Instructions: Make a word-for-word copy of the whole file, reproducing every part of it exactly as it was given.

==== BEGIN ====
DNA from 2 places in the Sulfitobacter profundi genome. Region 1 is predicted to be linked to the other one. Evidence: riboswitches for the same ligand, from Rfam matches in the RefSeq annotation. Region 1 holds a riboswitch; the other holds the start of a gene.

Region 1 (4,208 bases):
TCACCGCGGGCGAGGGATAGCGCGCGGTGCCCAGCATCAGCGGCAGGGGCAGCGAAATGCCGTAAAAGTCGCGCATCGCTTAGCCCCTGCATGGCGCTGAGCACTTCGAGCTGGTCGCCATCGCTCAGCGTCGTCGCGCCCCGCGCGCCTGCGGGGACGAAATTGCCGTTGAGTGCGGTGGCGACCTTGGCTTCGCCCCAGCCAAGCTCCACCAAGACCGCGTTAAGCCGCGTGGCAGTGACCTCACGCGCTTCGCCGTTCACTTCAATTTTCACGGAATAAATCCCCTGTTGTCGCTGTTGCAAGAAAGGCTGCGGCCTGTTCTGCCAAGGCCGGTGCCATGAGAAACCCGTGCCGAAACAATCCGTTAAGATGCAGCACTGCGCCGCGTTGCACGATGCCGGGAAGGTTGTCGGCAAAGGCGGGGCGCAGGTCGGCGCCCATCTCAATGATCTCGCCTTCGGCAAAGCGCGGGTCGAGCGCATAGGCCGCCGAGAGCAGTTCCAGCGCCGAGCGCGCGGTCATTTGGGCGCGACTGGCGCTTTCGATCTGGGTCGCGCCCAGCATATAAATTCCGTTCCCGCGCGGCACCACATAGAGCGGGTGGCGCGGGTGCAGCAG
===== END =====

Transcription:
DNA from 2 places in the Sulfitobacter profundi genome. Region 1 is predicted to be linked to the other one. Evidence: riboswitches for the same ligand, from Rfam matches in the RefSeq annotation. Region 1 holds a riboswitch; the other holds the start of a gene.

Region 1 (4,208 bases):
TCACCGCGGGCGAGGGATAGCGCGCGGTGCCCAGCATCAGCGGCAGGGGCAGCGAAATGCCGTAAAAGTCGCGCATCGCTTAGCCCCTGCATGGCGCTGAGCACTTCGAGCTGGTCGCCATCGCTCAGCGTCGTCGCGCCCCGCGCGCCTGCGGGGACGAAATTGCCGTTGAGTGCGGTGGCGACCTTGGCTTCGCCCCAGCCAAGCTCCACCAAGACCGCGTTAAGCCGCGTGGCAGTGACCTCACGCGCTTCGCCGTTCACTTCAATTTTCACGGAATAAATCCCCTGTTGTCGCTGTTGCAAGAAAGGCTGCGGCCTGTTCTGCCAAGGCCGGTGCCATGAGAAACCCGTGCCGAAACAATCCGTTAAGATGCAGCACTGCGCCGCGTTGCACGATGCCGGGAAGGTTGTCGGCAAAGGCGGGGCGCAGGTCGGCGCCCATCTCAATGATCTCGCCTTCGGCAAAGCGCGGGTCGAGCGCATAGGCCGCCGAGAGCAGTTCCAGCGCCGAGCGCGCGGTCATTTGGGCGCGACTGGCGCTTTCGATCTGGGTCGCGCCCAGCATATAAATTCCGTTCCCGCGCGGCACCACATAGAGCGGGTGGCGCGGGTGCAGCAG